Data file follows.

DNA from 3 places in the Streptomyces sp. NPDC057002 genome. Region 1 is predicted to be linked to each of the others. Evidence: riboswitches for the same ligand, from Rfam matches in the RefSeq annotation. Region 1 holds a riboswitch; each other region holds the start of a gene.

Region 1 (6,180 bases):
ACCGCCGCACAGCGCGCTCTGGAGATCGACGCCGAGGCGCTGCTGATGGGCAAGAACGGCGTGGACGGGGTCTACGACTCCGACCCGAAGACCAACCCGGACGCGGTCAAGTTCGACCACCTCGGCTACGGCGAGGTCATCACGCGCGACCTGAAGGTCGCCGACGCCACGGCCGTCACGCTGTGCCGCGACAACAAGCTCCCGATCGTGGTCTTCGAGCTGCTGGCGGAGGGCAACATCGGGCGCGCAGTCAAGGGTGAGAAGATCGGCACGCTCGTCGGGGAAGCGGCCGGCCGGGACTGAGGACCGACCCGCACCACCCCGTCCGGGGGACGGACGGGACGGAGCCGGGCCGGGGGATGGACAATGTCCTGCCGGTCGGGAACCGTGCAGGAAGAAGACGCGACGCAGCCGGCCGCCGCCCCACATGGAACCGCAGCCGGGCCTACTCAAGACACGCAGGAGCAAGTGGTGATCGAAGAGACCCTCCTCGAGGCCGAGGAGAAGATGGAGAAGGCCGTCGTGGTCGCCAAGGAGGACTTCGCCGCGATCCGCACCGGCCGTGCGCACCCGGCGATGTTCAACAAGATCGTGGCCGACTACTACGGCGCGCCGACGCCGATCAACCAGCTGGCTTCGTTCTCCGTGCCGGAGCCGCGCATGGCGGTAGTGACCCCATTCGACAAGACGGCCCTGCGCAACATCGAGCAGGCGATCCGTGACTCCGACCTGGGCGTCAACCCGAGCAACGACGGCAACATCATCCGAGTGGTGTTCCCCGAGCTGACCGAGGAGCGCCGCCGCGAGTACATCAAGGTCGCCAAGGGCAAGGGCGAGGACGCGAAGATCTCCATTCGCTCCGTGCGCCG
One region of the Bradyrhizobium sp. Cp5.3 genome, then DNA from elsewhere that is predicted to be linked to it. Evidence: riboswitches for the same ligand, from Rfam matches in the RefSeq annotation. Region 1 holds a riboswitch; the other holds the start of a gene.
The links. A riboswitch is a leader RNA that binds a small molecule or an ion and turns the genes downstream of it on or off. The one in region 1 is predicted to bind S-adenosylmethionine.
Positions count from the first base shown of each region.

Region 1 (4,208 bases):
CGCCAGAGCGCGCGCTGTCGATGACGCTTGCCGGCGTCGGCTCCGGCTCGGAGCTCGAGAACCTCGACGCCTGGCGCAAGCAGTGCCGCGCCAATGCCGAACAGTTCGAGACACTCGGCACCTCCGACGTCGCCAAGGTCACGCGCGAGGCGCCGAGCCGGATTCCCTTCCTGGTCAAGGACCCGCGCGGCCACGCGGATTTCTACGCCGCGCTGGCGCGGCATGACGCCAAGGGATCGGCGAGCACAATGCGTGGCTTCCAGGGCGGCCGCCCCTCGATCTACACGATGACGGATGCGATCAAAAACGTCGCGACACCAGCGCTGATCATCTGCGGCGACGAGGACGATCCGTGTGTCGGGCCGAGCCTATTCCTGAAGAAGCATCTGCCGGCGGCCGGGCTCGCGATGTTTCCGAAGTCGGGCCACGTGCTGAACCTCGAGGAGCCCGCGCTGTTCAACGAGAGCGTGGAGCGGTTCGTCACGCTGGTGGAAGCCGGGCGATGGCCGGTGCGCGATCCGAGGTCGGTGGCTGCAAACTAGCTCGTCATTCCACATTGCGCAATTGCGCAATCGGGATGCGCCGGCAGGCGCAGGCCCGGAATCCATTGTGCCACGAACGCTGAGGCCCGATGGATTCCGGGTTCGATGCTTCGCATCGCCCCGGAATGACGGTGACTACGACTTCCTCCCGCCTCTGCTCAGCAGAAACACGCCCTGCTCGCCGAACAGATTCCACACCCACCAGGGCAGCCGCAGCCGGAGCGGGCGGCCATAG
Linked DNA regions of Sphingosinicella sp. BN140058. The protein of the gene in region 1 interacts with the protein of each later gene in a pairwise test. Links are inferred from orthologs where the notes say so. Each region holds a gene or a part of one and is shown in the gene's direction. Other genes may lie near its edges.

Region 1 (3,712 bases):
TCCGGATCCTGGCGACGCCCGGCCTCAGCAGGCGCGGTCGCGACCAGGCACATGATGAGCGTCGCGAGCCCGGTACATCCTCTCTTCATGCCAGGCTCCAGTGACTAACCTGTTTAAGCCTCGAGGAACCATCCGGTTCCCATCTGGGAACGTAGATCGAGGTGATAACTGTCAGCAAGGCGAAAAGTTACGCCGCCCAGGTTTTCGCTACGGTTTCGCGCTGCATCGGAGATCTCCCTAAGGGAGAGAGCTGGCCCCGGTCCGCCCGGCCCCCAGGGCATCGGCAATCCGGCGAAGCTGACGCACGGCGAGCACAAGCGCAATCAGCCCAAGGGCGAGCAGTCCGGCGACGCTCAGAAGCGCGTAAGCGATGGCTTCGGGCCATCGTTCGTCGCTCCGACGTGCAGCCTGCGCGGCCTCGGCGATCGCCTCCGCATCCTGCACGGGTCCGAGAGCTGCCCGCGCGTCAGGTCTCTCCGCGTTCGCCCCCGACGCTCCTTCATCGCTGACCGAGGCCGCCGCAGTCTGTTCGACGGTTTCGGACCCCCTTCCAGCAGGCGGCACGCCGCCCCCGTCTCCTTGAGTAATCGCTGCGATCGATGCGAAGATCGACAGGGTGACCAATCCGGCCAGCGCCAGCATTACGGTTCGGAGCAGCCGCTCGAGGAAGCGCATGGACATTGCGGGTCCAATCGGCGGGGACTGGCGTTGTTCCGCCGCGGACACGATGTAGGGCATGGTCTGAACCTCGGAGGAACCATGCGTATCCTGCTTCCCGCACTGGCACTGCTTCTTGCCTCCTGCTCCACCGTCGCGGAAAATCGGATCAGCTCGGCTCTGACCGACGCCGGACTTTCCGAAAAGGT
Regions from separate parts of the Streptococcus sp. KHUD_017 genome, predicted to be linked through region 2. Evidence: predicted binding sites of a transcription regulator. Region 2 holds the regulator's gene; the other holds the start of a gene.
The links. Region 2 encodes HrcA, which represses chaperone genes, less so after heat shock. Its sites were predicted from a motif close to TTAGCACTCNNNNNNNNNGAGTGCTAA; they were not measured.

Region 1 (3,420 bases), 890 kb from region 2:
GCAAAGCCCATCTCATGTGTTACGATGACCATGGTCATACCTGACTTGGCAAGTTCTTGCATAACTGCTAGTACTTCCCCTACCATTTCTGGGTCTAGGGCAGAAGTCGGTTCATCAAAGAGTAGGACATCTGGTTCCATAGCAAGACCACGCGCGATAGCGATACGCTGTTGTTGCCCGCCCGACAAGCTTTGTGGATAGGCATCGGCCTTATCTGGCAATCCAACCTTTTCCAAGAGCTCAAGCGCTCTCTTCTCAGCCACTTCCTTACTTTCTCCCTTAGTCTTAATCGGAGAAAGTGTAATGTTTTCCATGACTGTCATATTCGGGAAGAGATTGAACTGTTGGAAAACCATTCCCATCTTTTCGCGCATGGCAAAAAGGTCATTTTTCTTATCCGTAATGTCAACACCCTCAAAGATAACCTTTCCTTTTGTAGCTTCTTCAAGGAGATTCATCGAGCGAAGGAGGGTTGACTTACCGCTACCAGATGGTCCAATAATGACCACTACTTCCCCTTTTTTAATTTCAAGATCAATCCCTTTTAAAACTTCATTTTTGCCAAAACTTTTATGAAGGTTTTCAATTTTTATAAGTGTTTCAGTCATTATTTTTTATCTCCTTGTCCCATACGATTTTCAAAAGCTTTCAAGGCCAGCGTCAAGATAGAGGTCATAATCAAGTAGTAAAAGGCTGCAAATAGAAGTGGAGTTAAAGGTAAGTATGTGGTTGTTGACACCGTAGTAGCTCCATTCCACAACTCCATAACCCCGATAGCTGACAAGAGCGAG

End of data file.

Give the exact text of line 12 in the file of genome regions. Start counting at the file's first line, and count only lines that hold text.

Regions from separate parts of the Streptococcus sp. KHUD_017 genome, predicted to be linked through region 2. Evidence: predicted binding sites of a transcription regulator. Region 2 holds the regulator's gene; the other holds the start of a gene.